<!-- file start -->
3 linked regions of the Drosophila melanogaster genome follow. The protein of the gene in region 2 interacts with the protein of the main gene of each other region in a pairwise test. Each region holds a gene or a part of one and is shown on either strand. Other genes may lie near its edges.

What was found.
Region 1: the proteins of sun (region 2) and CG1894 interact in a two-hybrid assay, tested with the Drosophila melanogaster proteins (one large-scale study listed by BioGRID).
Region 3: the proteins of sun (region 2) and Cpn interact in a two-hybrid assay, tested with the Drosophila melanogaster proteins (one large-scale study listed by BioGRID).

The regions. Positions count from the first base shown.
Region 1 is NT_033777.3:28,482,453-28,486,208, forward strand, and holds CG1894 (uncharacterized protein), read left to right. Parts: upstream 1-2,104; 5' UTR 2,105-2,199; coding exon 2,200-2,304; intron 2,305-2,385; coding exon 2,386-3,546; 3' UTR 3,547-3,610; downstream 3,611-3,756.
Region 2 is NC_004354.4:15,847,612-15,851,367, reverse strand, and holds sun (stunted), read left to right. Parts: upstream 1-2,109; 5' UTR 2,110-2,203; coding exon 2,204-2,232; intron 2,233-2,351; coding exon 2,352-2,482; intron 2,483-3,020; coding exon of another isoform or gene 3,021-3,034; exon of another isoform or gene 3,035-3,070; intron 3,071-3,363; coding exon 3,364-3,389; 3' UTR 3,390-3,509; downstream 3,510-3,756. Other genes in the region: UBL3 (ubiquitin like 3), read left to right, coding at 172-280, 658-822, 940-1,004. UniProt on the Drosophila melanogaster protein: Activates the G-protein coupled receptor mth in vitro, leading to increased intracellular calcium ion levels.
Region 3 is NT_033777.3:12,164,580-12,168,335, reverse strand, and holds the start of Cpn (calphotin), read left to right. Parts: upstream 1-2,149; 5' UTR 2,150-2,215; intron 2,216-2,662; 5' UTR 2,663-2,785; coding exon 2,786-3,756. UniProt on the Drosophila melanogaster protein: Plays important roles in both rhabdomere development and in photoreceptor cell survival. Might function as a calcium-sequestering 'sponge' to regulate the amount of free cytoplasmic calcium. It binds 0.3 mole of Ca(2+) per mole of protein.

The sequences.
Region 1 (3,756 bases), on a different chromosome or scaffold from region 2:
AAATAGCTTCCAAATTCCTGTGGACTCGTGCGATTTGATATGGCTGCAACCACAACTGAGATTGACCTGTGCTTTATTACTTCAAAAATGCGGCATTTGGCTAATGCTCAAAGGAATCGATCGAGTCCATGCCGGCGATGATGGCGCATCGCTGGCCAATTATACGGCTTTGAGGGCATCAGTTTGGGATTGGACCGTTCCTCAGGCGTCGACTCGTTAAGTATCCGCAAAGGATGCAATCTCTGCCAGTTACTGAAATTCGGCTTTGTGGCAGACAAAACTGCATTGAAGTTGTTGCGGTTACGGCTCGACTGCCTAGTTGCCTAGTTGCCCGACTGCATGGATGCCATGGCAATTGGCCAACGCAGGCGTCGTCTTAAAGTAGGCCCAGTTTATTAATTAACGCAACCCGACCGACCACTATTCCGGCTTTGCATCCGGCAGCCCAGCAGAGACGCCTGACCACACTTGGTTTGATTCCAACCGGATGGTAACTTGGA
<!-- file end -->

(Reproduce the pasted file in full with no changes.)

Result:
3 linked regions of the Drosophila melanogaster genome follow. The protein of the gene in region 2 interacts with the protein of the main gene of each other region in a pairwise test. Each region holds a gene or a part of one and is shown on either strand. Other genes may lie near its edges.

What was found.
Region 1: the proteins of sun (region 2) and CG1894 interact in a two-hybrid assay, tested with the Drosophila melanogaster proteins (one large-scale study listed by BioGRID).
Region 3: the proteins of sun (region 2) and Cpn interact in a two-hybrid assay, tested with the Drosophila melanogaster proteins (one large-scale study listed by BioGRID).

The regions. Positions count from the first base shown.
Region 1 is NT_033777.3:28,482,453-28,486,208, forward strand, and holds CG1894 (uncharacterized protein), read left to right. Parts: upstream 1-2,104; 5' UTR 2,105-2,199; coding exon 2,200-2,304; intron 2,305-2,385; coding exon 2,386-3,546; 3' UTR 3,547-3,610; downstream 3,611-3,756.
Region 2 is NC_004354.4:15,847,612-15,851,367, reverse strand, and holds sun (stunted), read left to right. Parts: upstream 1-2,109; 5' UTR 2,110-2,203; coding exon 2,204-2,232; intron 2,233-2,351; coding exon 2,352-2,482; intron 2,483-3,020; coding exon of another isoform or gene 3,021-3,034; exon of another isoform or gene 3,035-3,070; intron 3,071-3,363; coding exon 3,364-3,389; 3' UTR 3,390-3,509; downstream 3,510-3,756. Other genes in the region: UBL3 (ubiquitin like 3), read left to right, coding at 172-280, 658-822, 940-1,004. UniProt on the Drosophila melanogaster protein: Activates the G-protein coupled receptor mth in vitro, leading to increased intracellular calcium ion levels.
Region 3 is NT_033777.3:12,164,580-12,168,335, reverse strand, and holds the start of Cpn (calphotin), read left to right. Parts: upstream 1-2,149; 5' UTR 2,150-2,215; intron 2,216-2,662; 5' UTR 2,663-2,785; coding exon 2,786-3,756. UniProt on the Drosophila melanogaster protein: Plays important roles in both rhabdomere development and in photoreceptor cell survival. Might function as a calcium-sequestering 'sponge' to regulate the amount of free cytoplasmic calcium. It binds 0.3 mole of Ca(2+) per mole of protein.

The sequences.
Region 1 (3,756 bases), on a different chromosome or scaffold from region 2:
AAATAGCTTCCAAATTCCTGTGGACTCGTGCGATTTGATATGGCTGCAACCACAACTGAGATTGACCTGTGCTTTATTACTTCAAAAATGCGGCATTTGGCTAATGCTCAAAGGAATCGATCGAGTCCATGCCGGCGATGATGGCGCATCGCTGGCCAATTATACGGCTTTGAGGGCATCAGTTTGGGATTGGACCGTTCCTCAGGCGTCGACTCGTTAAGTATCCGCAAAGGATGCAATCTCTGCCAGTTACTGAAATTCGGCTTTGTGGCAGACAAAACTGCATTGAAGTTGTTGCGGTTACGGCTCGACTGCCTAGTTGCCTAGTTGCCCGACTGCATGGATGCCATGGCAATTGGCCAACGCAGGCGTCGTCTTAAAGTAGGCCCAGTTTATTAATTAACGCAACCCGACCGACCACTATTCCGGCTTTGCATCCGGCAGCCCAGCAGAGACGCCTGACCACACTTGGTTTGATTCCAACCGGATGGTAACTTGGA